Chosen because Randolph’s Twitter feed is populated with tons of tweets from faculty and we wondered, “How do they get that kind of participation?"
Rebecca Moore, Randolph School’s director of communications, had the same problem many school marketers have with their Twitter channel—how to push out great content with great frequency when you’re only one one or two people. The answer is to get other community members to do it, too, creating a team of on-the-spot “reporters” anywhere and everywhere cool stuff happens. “Yeah, try that at MY school,” I hear you cry. But Rebecca did it, and maybe you can as well.
As Rebecca tells it, “The School's Twitter account gained traction through spring trips and the state soccer championships a few years ago. On the trips, rather than a few people burning their photos onto disc when they returned, they started sharing the pictures as they happened, and we used hashtags to curate and reshare. Older students—grades 8 and up—also took part. During the soccer championships, a few teachers live tweeted the games and that was really fun. Now most teams have accounts and we do a live feed for big games and Friday night football. The more stuff like that happens, the more people join and the more parents and alumni and students follow.”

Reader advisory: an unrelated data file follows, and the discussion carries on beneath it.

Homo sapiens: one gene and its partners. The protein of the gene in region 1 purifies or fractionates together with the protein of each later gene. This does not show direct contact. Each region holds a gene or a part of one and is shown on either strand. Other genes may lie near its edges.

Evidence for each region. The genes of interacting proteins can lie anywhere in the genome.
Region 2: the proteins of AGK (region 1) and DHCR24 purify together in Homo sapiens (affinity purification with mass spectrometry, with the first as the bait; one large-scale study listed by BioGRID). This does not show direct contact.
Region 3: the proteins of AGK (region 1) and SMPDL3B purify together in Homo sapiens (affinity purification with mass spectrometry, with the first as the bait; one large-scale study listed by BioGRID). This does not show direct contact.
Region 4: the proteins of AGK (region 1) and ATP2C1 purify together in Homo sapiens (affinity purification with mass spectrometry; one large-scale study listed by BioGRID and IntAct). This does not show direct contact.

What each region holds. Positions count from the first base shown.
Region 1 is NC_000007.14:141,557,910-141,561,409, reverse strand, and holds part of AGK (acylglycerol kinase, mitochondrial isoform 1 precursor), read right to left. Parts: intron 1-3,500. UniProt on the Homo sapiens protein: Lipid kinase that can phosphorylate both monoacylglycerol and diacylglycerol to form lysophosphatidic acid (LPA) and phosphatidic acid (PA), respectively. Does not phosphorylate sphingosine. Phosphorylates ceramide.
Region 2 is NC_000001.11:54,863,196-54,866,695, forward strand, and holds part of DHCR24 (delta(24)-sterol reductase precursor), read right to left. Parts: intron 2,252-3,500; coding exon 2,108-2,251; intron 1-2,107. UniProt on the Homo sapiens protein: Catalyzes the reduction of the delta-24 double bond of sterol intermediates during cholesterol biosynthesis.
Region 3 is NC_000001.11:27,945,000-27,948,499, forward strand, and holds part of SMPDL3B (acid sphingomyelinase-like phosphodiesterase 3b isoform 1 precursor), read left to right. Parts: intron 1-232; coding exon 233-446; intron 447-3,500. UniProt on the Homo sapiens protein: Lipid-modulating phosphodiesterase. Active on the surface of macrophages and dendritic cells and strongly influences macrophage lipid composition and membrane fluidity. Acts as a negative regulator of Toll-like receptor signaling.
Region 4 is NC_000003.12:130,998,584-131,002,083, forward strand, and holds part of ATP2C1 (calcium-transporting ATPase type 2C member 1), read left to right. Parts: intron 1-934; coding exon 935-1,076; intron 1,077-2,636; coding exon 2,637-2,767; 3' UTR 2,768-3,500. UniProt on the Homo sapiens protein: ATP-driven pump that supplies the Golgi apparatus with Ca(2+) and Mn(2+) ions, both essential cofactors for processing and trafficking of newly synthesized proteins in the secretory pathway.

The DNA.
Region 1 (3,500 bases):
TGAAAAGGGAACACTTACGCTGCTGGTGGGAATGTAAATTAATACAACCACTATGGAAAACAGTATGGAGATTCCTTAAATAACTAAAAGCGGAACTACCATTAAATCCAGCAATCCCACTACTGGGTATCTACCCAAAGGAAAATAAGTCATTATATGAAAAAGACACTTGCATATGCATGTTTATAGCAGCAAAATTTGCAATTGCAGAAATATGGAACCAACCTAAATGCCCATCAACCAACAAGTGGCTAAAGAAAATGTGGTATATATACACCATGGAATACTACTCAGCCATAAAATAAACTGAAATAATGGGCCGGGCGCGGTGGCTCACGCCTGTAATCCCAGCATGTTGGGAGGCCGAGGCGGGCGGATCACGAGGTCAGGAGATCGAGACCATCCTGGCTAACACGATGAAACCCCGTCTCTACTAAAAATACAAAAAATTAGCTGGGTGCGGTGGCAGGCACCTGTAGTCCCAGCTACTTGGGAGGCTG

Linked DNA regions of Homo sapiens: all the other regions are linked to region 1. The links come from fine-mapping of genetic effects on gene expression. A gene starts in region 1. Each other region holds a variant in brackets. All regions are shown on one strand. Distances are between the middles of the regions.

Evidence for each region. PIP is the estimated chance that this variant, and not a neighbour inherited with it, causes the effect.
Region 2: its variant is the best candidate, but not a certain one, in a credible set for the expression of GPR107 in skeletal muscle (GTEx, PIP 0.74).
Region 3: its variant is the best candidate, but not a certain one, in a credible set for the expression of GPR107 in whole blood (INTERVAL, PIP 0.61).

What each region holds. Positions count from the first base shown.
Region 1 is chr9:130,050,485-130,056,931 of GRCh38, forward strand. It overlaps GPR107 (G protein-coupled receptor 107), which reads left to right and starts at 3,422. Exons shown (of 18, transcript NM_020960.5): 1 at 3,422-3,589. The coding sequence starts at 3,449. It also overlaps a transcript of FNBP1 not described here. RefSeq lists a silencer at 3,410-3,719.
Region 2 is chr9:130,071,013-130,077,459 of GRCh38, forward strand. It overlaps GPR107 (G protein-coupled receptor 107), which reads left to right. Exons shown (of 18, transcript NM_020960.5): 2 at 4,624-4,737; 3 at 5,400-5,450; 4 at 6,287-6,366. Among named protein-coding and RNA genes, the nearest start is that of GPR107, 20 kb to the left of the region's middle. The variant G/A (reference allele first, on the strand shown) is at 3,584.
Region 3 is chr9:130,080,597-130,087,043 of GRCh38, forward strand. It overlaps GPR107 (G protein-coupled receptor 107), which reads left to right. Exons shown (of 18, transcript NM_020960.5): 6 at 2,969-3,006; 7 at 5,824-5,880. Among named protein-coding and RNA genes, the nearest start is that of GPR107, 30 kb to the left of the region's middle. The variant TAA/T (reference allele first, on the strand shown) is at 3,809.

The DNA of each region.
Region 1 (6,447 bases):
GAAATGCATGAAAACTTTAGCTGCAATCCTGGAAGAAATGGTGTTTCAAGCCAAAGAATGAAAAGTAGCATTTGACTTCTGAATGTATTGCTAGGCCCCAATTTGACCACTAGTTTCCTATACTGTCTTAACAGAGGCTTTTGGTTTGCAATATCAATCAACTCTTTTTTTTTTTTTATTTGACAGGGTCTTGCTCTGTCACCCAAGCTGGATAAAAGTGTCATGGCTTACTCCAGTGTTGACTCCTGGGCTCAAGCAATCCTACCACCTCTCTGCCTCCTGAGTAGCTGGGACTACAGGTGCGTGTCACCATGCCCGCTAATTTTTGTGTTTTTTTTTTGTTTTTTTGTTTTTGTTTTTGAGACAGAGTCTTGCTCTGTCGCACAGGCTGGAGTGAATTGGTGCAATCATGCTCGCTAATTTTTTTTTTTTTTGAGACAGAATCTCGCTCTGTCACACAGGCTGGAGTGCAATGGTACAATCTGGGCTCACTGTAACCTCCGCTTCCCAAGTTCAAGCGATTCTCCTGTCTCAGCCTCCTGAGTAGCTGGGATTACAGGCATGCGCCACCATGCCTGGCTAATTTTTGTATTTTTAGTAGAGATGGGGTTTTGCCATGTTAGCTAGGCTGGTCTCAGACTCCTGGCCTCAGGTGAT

But Randolph took it a step further. Ready to create a new viewbook, Rebecca decided to crowdsource its photography. She hoped that this would bring images that were authentic moments of the Randolph experience. She created #rstories13 and invited teachers to take pictures and share them. Twitter made it easy and spontaneous—much easier than asking faculty to learn how to post photos via the website.
“Teachers are cautious about social media,” says Rebecca, “but if you can offer support, guidance, and positive feedback, then it can be a real win for authentic storytelling. And by using a hashtag, especially when it comes to students, they are offering a contribution and joining the conversation rather our eavesdropping on them.” Rebecca conducts social media training sessions for students, faculty, staff, and parent admissions ambassadors. (A tweet from one of the admissions ambassador sessions is pictured above.) She models her guidelines from—and gives credit to—Hamilton College.
The result is an active Twitter channel, crowdsourced print and digital viewbook, ongoing photography, the participation of half of the faculty and staff, and a lightened marketing load—a real win for authentic storytelling.
And the rstories hashtag continues, like a dynamic Randolph viewbook. Just Google #rstories15.
Rebecca was in my cohort group at the AISAP Summer Institute a few months ago, and I got to see the viewbook first-hand. It’s pretty amazing. Her blog on the process, which included a massive amount of student input, is a fascinating read. Randolph also created a video about it.